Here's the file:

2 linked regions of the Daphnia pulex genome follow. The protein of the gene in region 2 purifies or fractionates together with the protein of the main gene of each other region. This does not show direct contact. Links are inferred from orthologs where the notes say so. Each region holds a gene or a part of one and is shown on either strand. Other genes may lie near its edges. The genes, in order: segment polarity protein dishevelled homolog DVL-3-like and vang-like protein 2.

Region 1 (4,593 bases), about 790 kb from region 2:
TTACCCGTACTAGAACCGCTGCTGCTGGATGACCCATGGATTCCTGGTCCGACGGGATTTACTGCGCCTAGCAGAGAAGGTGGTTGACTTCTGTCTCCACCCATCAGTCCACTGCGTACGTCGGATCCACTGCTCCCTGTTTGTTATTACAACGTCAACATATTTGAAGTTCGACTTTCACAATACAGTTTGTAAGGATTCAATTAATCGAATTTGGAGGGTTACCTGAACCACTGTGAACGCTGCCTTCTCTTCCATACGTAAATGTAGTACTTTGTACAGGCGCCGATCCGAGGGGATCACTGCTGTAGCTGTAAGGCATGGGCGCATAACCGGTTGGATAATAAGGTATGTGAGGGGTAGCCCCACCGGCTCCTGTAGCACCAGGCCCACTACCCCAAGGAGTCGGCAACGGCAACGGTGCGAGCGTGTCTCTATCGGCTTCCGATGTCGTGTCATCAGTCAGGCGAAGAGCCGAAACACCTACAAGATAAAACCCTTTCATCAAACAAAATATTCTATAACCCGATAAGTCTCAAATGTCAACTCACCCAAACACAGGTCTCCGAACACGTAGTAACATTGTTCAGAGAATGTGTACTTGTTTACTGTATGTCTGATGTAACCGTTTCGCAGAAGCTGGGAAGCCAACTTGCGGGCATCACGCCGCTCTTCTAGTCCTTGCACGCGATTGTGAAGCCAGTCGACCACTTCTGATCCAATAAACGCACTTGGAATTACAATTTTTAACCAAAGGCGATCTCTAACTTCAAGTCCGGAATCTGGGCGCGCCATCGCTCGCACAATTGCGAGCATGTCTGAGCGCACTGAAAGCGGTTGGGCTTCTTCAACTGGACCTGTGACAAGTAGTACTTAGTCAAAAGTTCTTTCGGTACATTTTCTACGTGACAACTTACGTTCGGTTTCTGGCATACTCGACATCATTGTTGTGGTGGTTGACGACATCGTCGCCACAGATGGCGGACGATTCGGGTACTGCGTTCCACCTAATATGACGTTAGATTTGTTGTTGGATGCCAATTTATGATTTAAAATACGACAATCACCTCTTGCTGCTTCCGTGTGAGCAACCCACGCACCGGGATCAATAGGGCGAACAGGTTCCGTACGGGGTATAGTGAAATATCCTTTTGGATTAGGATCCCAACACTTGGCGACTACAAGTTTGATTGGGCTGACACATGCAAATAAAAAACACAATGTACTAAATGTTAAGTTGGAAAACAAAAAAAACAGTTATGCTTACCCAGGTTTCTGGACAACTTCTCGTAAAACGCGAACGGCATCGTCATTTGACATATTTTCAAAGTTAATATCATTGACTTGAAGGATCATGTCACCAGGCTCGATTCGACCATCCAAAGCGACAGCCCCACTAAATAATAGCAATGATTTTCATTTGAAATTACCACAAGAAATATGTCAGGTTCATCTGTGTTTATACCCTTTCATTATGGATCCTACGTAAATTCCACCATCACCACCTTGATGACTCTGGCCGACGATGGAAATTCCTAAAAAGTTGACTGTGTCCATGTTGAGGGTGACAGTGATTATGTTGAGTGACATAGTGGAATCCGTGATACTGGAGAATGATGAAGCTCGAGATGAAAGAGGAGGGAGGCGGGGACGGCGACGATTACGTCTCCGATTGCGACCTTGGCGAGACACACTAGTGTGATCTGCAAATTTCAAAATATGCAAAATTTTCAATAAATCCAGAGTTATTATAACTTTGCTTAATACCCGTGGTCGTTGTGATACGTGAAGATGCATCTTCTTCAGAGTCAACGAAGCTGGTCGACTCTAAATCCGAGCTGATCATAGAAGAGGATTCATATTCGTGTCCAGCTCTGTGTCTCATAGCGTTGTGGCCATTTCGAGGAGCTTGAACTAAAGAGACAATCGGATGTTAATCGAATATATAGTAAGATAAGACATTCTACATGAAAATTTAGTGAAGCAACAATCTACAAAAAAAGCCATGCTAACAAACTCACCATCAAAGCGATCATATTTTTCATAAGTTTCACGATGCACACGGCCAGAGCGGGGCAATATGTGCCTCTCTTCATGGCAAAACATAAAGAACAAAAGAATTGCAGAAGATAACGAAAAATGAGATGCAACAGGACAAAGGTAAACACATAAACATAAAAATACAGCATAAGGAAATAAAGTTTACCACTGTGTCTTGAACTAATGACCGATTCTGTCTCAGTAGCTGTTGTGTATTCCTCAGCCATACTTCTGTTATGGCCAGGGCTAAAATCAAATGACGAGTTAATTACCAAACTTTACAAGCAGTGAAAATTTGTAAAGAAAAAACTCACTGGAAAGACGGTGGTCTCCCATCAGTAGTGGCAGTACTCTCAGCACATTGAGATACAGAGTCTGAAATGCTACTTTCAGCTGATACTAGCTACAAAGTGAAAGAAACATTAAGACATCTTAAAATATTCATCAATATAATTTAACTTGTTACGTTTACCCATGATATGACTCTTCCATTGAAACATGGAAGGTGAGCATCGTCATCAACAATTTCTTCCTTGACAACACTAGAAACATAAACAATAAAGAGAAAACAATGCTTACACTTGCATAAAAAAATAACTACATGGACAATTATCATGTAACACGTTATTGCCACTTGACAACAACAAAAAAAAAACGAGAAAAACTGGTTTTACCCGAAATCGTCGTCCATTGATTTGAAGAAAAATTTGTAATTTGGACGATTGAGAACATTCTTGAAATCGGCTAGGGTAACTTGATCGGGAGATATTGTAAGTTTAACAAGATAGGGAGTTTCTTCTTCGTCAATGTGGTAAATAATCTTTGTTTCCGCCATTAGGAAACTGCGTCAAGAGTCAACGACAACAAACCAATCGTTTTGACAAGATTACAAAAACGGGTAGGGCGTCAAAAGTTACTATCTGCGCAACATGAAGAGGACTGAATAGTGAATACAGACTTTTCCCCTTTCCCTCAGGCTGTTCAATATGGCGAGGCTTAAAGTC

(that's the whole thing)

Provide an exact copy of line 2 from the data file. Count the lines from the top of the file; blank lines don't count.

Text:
Region 1 (4,593 bases), about 790 kb from region 2: